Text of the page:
Faith and mental health have more than once been at odds with each other. It is commonly said that we are mind, body, and soul. I’ve also heard it said that we are one complete being, so inextricably put together that there is no difference between any facet of our being. That is to say that what affects our mind affects our body, and what affects our body affects our soul. When it comes to treating these portions of our being, however, there is some tension regarding what to treat and how. For the body, the most seen tends to be a point of focus. But the interplay between the mind and soul presents a point of tension in treatment.
How does one affect the other, and is one dominant over the other? Faith has at times touted the idea that a mental health issue is no more than a test of faith. Depression is a lack of connection with God or the spiritual world – “You should pray more.” Anxiety is a lack of trust or lack of ability to really have faith in tough times or times of uncertainty. Mental health educators have also reciprocated this tension by highlighting the lack of mental health acknowledgment by spiritual practitioners. To some in the mental health field, depression has no spiritual dimension. Depression is simply a physical ailment, a chemical imbalance in the brain that needs to be addressed.
I am more hopeful than ever as I have heard the conversation between mental health and spiritual health is changing. There is a growing acknowledgment among mental health practitioners that spiritual health and reinforcement can increase the mental well-being of their clients and patients. There is also acknowledgment from church parishioners that mental health is more than just prayer and worship. I have seen a healthy exchange between these two factions. The marriage of spirituality, mind, and body and how they add or subtract from the entire being seems to be more heavily discussed in recent discourse than ever.
Through working for The Summit Counseling Center, I have seen healthy communication between these two disciplines. There is a growing number of therapists who are spiritual practitioners and vice versa. You are finding that dual-degreed and trained professionals are arriving with feet planted firmly in examining spiritual and mental health outcomes.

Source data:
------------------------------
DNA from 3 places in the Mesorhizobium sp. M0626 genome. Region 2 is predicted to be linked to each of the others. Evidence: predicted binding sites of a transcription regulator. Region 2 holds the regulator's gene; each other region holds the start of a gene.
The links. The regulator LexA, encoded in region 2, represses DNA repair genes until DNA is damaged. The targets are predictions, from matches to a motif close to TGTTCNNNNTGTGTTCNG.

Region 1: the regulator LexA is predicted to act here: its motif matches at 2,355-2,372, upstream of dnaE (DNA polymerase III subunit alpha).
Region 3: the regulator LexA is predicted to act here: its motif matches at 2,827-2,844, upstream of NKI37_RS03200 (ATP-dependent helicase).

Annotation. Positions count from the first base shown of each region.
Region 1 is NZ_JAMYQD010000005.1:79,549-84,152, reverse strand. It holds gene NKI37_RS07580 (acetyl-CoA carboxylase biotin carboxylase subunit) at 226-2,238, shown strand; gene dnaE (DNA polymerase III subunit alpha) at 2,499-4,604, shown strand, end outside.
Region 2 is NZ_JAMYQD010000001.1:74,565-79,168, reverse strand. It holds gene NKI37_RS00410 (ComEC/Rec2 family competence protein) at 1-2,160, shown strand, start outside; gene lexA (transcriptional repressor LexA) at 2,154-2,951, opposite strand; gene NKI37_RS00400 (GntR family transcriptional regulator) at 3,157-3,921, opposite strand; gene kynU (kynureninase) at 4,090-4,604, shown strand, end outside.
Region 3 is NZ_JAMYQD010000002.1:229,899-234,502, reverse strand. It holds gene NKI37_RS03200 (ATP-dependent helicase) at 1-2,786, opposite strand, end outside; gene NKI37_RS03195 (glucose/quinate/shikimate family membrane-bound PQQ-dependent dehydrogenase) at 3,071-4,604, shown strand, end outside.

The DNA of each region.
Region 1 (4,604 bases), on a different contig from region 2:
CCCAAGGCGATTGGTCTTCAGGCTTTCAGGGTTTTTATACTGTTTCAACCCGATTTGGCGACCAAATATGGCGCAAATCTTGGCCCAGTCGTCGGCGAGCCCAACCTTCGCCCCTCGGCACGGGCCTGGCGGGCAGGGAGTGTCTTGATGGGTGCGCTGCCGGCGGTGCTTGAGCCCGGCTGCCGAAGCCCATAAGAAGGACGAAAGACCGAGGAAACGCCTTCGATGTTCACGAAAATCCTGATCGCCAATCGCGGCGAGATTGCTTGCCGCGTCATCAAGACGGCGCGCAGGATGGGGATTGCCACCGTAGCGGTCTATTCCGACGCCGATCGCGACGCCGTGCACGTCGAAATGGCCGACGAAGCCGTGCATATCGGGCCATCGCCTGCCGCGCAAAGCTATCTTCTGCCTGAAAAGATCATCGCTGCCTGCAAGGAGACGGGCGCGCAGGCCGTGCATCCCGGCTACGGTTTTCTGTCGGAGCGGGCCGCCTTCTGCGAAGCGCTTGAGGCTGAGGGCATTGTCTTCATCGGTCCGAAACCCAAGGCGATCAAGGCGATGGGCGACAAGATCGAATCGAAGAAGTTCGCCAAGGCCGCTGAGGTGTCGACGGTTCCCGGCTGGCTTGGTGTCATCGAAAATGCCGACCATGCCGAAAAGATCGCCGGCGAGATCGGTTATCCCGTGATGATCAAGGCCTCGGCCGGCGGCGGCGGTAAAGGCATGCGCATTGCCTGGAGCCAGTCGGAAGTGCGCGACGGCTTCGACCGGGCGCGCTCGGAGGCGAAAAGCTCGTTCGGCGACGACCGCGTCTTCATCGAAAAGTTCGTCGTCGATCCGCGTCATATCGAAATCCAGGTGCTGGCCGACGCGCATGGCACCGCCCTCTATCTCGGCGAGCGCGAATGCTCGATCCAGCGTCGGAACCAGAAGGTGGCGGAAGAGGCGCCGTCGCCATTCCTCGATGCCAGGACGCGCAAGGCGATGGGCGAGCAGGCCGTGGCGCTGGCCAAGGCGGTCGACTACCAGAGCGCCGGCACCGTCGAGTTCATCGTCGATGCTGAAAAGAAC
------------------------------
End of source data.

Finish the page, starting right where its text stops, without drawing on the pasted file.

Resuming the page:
I am seeing this interwoven sense of discipline produce communication between the worlds of mental health and ministry. I heard a sermon by a pastor in which she said, “Therapy can help develop the strategy for healing, but prayer is a weapon with which we take aim at our issues.” Her call and training in mental health provide a beautiful example of how mental health and ministry can work together.
An ancient Church Father, Gregory the Great, is quoted as saying, “How foolish it is, therefore, for the inexperienced to assume pastoral authority when the care of souls is the art of arts. For whom does not realize that the afflictions of the mind are more hidden than the internal wounds of the body?” Sure, we can debate about whether his ideas of inexperience were about age, training, or authority, but I find it interesting that his wording includes the care of souls and the mind.
In our current age, we have the privilege and training to address more than just one facet or the other. We have the option to work towards an understanding of how our beings communicate with each other. In continuing to work toward this understanding, we hope to continue this discussion at our North Fulton Mental Health Collaborative meeting. I hope to see you there.